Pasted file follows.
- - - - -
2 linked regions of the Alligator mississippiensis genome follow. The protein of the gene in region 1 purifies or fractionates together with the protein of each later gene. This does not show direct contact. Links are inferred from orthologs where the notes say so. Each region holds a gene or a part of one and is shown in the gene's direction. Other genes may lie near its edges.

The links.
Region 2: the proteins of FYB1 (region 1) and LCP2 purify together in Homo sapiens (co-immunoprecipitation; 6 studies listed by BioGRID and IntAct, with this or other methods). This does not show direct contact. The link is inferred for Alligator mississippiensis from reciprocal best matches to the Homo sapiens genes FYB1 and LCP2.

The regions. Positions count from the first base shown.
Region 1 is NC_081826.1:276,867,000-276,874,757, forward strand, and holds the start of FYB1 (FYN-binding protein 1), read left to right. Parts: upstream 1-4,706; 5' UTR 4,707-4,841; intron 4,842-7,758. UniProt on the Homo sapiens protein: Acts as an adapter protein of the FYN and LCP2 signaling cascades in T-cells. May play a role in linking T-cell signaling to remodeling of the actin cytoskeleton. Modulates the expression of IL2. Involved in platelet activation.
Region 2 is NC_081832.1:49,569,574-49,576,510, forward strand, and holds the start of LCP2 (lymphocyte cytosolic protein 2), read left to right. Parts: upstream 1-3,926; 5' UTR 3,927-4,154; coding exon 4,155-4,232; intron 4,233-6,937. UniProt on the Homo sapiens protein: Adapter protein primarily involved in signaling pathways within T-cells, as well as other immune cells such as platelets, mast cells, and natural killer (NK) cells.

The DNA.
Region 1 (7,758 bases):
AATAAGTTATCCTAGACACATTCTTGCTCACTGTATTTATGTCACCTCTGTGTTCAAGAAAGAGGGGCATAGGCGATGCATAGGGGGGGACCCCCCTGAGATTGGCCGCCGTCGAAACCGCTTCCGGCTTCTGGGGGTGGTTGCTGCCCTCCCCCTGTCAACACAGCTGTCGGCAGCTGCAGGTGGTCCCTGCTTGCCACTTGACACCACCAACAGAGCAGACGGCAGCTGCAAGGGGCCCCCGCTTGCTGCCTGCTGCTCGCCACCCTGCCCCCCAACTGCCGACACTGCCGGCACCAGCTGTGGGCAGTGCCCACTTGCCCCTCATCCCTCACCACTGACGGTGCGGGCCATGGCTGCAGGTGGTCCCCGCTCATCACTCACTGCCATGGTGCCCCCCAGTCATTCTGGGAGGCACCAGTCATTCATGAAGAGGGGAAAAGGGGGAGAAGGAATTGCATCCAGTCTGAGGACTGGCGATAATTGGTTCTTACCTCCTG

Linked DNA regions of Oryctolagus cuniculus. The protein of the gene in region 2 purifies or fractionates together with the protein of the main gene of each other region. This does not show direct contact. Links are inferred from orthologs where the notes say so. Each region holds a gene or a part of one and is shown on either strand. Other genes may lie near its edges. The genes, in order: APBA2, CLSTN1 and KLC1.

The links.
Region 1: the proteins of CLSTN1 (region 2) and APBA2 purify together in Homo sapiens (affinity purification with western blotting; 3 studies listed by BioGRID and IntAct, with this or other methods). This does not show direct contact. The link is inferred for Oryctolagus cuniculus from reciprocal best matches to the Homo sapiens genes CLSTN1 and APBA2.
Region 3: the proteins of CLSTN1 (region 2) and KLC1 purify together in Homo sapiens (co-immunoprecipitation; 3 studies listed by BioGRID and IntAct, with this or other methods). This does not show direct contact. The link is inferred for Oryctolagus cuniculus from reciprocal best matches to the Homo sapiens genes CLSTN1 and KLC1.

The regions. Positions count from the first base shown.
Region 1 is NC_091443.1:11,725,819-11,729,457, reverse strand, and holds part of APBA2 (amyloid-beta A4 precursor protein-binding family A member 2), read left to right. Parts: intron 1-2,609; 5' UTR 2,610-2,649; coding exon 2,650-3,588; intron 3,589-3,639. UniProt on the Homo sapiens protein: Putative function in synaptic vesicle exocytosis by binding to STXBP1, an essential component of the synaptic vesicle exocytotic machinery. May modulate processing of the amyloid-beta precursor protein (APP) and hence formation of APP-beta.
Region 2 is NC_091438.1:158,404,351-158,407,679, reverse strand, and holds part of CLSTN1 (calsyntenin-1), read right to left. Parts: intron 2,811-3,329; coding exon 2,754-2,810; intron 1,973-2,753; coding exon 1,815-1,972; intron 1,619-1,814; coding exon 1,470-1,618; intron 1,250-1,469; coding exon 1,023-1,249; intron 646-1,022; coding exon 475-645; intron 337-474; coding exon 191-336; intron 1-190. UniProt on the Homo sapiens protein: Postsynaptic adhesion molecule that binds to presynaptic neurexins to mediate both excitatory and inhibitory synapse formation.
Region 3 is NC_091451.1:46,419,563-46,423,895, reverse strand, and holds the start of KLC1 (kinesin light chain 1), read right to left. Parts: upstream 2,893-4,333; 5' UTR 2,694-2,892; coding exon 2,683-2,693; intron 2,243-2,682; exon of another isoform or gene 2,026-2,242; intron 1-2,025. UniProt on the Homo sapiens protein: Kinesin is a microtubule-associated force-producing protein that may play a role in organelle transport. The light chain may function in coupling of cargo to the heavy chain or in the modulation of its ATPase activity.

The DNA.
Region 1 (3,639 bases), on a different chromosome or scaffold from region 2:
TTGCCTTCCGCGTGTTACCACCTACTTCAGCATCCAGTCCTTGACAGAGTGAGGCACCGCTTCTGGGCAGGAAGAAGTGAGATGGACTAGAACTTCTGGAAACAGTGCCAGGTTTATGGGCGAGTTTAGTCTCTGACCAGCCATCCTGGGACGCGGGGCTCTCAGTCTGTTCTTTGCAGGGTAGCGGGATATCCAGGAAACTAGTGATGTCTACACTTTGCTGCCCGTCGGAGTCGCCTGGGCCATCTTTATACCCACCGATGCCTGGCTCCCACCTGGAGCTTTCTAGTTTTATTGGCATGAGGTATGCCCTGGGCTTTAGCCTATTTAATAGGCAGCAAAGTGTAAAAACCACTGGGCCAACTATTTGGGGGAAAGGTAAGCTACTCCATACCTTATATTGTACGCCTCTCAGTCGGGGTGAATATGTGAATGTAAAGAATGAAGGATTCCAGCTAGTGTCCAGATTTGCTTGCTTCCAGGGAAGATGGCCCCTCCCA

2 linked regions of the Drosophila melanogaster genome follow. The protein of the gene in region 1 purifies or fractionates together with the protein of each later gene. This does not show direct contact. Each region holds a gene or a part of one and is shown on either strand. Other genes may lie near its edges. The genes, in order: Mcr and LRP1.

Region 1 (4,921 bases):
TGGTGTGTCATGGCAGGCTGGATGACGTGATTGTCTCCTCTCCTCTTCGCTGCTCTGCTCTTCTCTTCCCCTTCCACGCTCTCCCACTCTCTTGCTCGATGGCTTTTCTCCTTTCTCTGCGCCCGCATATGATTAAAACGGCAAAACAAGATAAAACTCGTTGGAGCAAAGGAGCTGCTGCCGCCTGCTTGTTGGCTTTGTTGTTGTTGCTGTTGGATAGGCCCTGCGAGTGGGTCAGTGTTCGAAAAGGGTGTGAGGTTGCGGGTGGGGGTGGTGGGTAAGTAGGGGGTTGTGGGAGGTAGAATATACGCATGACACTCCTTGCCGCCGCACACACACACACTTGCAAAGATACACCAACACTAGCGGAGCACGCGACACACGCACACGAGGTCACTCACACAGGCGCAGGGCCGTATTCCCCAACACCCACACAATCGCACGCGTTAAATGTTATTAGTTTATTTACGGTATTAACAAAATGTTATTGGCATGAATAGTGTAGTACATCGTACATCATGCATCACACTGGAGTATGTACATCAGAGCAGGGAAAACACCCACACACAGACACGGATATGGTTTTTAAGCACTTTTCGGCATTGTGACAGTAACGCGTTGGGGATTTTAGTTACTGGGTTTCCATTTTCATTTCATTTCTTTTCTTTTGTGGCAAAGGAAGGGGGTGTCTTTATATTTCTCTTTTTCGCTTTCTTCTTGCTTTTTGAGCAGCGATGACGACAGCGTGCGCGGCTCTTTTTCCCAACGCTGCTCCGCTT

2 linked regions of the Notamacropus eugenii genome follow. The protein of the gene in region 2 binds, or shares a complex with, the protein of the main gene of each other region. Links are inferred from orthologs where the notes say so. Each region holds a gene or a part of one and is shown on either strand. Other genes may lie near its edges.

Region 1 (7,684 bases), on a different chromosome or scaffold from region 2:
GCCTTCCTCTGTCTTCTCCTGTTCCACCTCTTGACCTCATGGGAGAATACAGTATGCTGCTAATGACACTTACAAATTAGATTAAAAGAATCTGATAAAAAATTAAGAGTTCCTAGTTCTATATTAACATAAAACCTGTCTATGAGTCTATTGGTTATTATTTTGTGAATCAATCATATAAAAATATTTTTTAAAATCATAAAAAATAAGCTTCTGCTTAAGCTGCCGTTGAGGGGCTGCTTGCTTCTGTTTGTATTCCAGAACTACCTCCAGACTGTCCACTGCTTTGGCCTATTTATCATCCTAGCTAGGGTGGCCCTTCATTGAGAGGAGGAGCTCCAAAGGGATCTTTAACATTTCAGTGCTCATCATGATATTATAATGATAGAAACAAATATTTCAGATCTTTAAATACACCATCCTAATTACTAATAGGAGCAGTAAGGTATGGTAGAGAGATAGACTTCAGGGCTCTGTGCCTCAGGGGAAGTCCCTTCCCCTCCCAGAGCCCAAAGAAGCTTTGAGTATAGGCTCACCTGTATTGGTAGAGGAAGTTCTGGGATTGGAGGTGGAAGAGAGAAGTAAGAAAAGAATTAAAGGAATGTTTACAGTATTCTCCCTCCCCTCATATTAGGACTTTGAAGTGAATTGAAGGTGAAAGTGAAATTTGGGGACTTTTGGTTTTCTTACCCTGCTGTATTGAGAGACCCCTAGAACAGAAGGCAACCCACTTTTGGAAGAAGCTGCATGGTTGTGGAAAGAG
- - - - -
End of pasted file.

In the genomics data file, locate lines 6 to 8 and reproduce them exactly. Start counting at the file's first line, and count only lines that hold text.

Region 2 is NC_081832.1:49,569,574-49,576,510, forward strand, and holds the start of LCP2 (lymphocyte cytosolic protein 2), read left to right. Parts: upstream 1-3,926; 5' UTR 3,927-4,154; coding exon 4,155-4,232; intron 4,233-6,937. UniProt on the Homo sapiens protein: Adapter protein primarily involved in signaling pathways within T-cells, as well as other immune cells such as platelets, mast cells, and natural killer (NK) cells.

The DNA.
Region 1 (7,758 bases):